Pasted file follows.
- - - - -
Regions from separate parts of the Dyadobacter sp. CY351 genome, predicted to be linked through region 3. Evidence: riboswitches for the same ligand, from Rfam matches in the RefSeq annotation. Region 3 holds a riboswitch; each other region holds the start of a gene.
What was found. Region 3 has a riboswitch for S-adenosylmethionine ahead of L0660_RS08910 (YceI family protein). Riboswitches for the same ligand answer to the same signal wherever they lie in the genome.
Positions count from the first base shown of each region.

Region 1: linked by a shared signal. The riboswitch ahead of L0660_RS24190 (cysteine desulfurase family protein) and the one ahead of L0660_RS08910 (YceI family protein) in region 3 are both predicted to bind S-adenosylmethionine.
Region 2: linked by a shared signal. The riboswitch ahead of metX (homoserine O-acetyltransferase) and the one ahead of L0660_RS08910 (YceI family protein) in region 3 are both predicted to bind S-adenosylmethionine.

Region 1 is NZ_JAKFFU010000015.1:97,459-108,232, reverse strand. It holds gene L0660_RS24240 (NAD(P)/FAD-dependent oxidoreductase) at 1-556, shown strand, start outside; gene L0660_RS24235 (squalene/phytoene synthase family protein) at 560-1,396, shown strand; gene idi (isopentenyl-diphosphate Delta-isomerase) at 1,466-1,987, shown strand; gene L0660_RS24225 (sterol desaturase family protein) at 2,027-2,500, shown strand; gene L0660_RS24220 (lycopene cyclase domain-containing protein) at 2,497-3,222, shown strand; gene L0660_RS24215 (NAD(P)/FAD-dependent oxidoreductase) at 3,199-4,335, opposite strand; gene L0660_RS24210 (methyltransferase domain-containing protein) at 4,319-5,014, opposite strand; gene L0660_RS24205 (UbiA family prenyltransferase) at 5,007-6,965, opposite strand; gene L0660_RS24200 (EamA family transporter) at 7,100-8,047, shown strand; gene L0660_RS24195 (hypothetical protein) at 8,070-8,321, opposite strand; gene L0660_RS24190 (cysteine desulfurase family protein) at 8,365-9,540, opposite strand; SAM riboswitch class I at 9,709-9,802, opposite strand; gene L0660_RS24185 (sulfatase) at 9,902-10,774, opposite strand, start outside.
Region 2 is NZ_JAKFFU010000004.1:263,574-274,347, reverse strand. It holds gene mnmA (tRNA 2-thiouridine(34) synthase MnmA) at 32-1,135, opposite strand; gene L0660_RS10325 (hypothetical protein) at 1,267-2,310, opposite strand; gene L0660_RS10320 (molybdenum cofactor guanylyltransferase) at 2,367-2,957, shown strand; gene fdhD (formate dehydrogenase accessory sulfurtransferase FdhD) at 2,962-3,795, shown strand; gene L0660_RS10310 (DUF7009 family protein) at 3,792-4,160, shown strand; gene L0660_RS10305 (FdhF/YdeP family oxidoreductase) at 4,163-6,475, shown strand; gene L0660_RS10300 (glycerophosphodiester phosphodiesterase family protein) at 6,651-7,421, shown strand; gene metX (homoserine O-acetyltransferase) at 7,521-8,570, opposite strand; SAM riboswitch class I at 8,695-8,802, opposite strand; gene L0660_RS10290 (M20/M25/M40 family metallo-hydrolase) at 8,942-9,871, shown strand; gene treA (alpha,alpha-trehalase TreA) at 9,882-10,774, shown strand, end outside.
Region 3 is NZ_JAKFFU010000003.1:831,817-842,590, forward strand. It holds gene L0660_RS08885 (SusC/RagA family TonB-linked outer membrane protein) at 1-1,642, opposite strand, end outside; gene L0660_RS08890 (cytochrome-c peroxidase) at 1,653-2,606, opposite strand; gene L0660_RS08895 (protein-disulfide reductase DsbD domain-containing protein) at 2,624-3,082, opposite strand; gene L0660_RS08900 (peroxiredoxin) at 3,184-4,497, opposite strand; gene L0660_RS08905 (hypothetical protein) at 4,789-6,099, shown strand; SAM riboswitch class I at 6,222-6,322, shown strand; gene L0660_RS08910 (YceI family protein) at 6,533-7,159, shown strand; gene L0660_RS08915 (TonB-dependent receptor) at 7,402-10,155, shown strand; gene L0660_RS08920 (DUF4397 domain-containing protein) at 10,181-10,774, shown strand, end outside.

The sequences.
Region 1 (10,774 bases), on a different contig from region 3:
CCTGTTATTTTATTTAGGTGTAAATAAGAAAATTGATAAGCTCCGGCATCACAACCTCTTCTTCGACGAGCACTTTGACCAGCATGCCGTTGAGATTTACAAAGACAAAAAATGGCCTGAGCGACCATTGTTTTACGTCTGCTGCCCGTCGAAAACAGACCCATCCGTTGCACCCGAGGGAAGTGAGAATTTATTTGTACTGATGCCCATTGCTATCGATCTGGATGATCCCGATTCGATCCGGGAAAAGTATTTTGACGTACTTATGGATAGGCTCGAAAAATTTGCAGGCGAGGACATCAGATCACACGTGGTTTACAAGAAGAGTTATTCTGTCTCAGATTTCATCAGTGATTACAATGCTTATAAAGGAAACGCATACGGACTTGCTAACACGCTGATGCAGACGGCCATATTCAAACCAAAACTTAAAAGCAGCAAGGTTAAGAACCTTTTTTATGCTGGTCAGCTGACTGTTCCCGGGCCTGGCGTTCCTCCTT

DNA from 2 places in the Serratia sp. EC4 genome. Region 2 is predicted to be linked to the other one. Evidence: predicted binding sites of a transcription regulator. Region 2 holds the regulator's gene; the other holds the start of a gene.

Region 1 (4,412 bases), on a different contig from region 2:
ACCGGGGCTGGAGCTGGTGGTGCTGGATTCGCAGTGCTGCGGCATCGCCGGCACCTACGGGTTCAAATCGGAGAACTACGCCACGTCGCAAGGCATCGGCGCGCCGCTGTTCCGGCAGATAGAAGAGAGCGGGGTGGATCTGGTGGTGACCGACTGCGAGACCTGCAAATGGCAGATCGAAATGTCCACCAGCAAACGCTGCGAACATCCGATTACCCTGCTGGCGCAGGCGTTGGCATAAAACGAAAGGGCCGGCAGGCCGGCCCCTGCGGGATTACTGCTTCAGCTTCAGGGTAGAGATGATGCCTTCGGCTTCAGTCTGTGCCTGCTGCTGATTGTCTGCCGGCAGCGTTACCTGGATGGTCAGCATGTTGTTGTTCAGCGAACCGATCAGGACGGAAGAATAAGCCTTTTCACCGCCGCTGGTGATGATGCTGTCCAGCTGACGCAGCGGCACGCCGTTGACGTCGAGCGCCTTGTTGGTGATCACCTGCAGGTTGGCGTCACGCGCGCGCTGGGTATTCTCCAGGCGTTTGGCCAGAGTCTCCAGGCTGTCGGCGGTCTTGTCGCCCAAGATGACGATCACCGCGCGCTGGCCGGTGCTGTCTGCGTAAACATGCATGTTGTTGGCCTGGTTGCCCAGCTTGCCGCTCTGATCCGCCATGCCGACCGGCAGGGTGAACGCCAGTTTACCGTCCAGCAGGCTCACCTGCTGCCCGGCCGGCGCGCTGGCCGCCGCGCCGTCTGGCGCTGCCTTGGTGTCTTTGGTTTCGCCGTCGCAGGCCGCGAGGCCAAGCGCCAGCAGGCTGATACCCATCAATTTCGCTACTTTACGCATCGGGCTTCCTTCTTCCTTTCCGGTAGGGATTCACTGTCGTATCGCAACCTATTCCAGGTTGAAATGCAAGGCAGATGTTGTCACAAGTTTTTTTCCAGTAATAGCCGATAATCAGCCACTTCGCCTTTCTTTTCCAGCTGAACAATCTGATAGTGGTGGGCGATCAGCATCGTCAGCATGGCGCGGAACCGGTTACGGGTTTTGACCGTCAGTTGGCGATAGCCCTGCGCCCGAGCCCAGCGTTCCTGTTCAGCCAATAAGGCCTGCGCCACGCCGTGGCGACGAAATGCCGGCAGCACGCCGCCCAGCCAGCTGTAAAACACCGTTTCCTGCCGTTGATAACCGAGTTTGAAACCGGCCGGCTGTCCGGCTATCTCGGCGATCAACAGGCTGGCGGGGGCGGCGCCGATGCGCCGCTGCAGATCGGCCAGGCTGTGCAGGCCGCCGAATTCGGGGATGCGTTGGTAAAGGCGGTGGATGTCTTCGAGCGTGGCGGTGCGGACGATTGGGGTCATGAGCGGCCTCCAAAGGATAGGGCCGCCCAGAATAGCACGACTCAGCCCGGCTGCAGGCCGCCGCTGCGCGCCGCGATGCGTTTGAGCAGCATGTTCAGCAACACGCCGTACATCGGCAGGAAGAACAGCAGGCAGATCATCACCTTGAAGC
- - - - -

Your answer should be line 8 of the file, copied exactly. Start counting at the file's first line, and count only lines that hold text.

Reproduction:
Region 3 is NZ_JAKFFU010000003.1:831,817-842,590, forward strand. It holds gene L0660_RS08885 (SusC/RagA family TonB-linked outer membrane protein) at 1-1,642, opposite strand, end outside; gene L0660_RS08890 (cytochrome-c peroxidase) at 1,653-2,606, opposite strand; gene L0660_RS08895 (protein-disulfide reductase DsbD domain-containing protein) at 2,624-3,082, opposite strand; gene L0660_RS08900 (peroxiredoxin) at 3,184-4,497, opposite strand; gene L0660_RS08905 (hypothetical protein) at 4,789-6,099, shown strand; SAM riboswitch class I at 6,222-6,322, shown strand; gene L0660_RS08910 (YceI family protein) at 6,533-7,159, shown strand; gene L0660_RS08915 (TonB-dependent receptor) at 7,402-10,155, shown strand; gene L0660_RS08920 (DUF4397 domain-containing protein) at 10,181-10,774, shown strand, end outside.